### Introduction

Variance is a statistical concept that quantifies the amount of dispersion in a set of data points. In other words, it measures how far each number in the dataset is from the mean and thus from every other number in the set. Variance is often denoted by the symbols σ² (for population variance) and s² (for sample variance).

There are two types of variance: population variance and sample variance. Population variance refers to the variance within an entire population. Sample variance, on the other hand, refers to the variance within a sample of the population.

In this article, we will learn how to calculate both sample and population variance in Python. We will use Python’s built-in functions, as well as the powerful libraries `numpy`

, `pandas`

, and `statistics`

, for our computations. We will also discuss the concept of Bessel’s correction and its importance in the calculation of sample variance.

### Calculating Variance

Before diving into Python, let’s quickly discuss how variance is calculated.

The formula for population variance is:

`σ² = Σ ( xi - μ )² / N`

And for sample variance, it’s:

`s² = Σ ( xi - x̄ )² / (n - 1)`

Where:

- xi represents each value from the dataset,
- μ is the population mean,
- x̄ is the sample mean,
- N is the size of the population,
- n is the size of the sample.

The key difference between the two formulas is the denominator. For population variance, we divide by the size of the population (N), whereas for sample variance, we divide by the size of the sample minus one (n – 1). This adjustment is known as Bessel’s correction, which corrects the bias in the estimation of the population variance.

## Calculating Variance in Python

Python, along with its libraries, provides several ways to calculate variance.

### Using Built-in Python Functions

We can compute variance using plain Python code and built-in functions. Below is an example of how to do this.

```
# Population variance
def population_variance(data):
# Number of observations
n = len(data)
# Mean of the data
mean = sum(data) / n
# Square deviations
deviations = [(x - mean) ** 2 for x in data]
# Variance
variance = sum(deviations) / n
return variance
# Sample variance
def sample_variance(data):
# Number of observations
n = len(data)
# Mean of the data
mean = sum(data) / n
# Square deviations
deviations = [(x - mean) ** 2 for x in data]
# Variance
variance = sum(deviations) / (n - 1)
return variance
data = [2, 4, 6, 8, 10]
print("Population Variance:", population_variance(data))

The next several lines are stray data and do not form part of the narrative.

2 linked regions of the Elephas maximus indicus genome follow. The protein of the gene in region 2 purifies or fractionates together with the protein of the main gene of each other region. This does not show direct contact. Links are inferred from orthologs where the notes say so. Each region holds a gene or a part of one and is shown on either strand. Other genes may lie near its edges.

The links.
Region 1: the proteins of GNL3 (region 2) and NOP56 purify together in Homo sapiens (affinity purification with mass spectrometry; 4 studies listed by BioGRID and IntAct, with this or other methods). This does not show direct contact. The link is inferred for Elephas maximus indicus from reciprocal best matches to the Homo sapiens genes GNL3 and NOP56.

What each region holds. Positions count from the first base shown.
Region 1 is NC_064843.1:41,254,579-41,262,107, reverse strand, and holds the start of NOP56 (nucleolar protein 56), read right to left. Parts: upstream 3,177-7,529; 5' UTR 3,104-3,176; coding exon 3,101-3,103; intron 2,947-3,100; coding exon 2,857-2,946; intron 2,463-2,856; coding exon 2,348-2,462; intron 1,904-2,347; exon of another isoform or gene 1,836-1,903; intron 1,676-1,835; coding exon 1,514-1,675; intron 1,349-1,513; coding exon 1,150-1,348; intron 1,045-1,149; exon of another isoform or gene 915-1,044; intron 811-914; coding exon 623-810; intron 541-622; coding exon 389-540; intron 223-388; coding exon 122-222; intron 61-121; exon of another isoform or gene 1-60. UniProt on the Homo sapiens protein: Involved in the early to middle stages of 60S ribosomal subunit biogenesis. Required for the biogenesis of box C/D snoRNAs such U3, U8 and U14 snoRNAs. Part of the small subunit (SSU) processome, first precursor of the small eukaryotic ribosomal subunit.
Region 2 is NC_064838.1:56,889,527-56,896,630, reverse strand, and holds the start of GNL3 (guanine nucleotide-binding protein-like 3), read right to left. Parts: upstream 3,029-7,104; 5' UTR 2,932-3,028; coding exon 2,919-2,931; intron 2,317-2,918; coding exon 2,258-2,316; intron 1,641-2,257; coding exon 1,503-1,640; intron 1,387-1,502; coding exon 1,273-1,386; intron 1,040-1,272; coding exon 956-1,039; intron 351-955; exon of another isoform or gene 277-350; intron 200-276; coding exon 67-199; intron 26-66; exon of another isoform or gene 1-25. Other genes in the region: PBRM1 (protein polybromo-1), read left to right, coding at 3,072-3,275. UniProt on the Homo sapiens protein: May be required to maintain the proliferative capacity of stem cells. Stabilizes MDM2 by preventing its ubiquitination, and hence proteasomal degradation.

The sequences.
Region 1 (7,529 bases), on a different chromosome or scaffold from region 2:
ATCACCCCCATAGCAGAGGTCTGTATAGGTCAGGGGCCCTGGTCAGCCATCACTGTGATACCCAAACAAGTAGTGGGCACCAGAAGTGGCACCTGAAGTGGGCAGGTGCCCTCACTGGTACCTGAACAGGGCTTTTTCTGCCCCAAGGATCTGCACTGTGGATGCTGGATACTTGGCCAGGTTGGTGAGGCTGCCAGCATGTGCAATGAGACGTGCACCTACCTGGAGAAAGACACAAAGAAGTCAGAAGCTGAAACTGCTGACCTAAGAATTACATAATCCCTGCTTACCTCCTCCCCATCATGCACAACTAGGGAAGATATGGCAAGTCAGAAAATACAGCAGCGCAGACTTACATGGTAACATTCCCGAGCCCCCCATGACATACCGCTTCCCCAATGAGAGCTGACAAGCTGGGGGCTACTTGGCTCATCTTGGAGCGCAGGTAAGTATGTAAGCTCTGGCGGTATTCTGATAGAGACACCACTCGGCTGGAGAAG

print("Sample Variance:", sample_variance(data))
```

### Using the `statistics`

Library

Python’s `statistics`

library, introduced in Python 3.4, provides functions to calculate mathematical statistics of numeric data. The functions `pvariance`

and `variance`

can be used to calculate population variance and sample variance, respectively.

```
import statistics as stats
data = [2, 4, 6, 8, 10]
print("Population Variance:", stats.pvariance(data))
print("Sample Variance:", stats.variance(data))
```

### Using `numpy`

`numpy`

is a fundamental package for scientific computing in Python. It provides a high-performance multidimensional array object and tools for working with arrays. The `var`

function can be used to compute variance. By default, this function calculates the population variance. To calculate sample variance, we need to set the `ddof`

(Delta Degrees of Freedom) parameter to 1.

```
import numpy as np
data = np.array([2, 4, 6, 8, 10])
print("Population Variance:", np.var(data))
print("Sample Variance:", np.var(data, ddof=1))
```

### Using `pandas`

`pandas`

is a powerful data manipulation library in Python. It provides data structures and functions needed to manipulate structured data. The `var`

function of a `pandas`

Series computes variance. Note that this function calculates the sample variance by default. To compute the population variance, set `ddof`

to 0.

```
import pandas as pd
data = pd.Series([2, 4, 6, 8, 10])
print("Population Variance:", data.var(ddof=0))
print("Sample Variance:", data.var())
```

### Conclusion

In this article, we have learned how to calculate both sample and population variance in Python using built-in functions as well as the `numpy`

, `pandas`

, and `statistics`

libraries. Understanding variance is crucial for data analysis and machine learning tasks, as it provides insights into the data’s dispersion. The different libraries in Python provide flexible and efficient ways to calculate variance, making Python a powerful tool for statistical computing.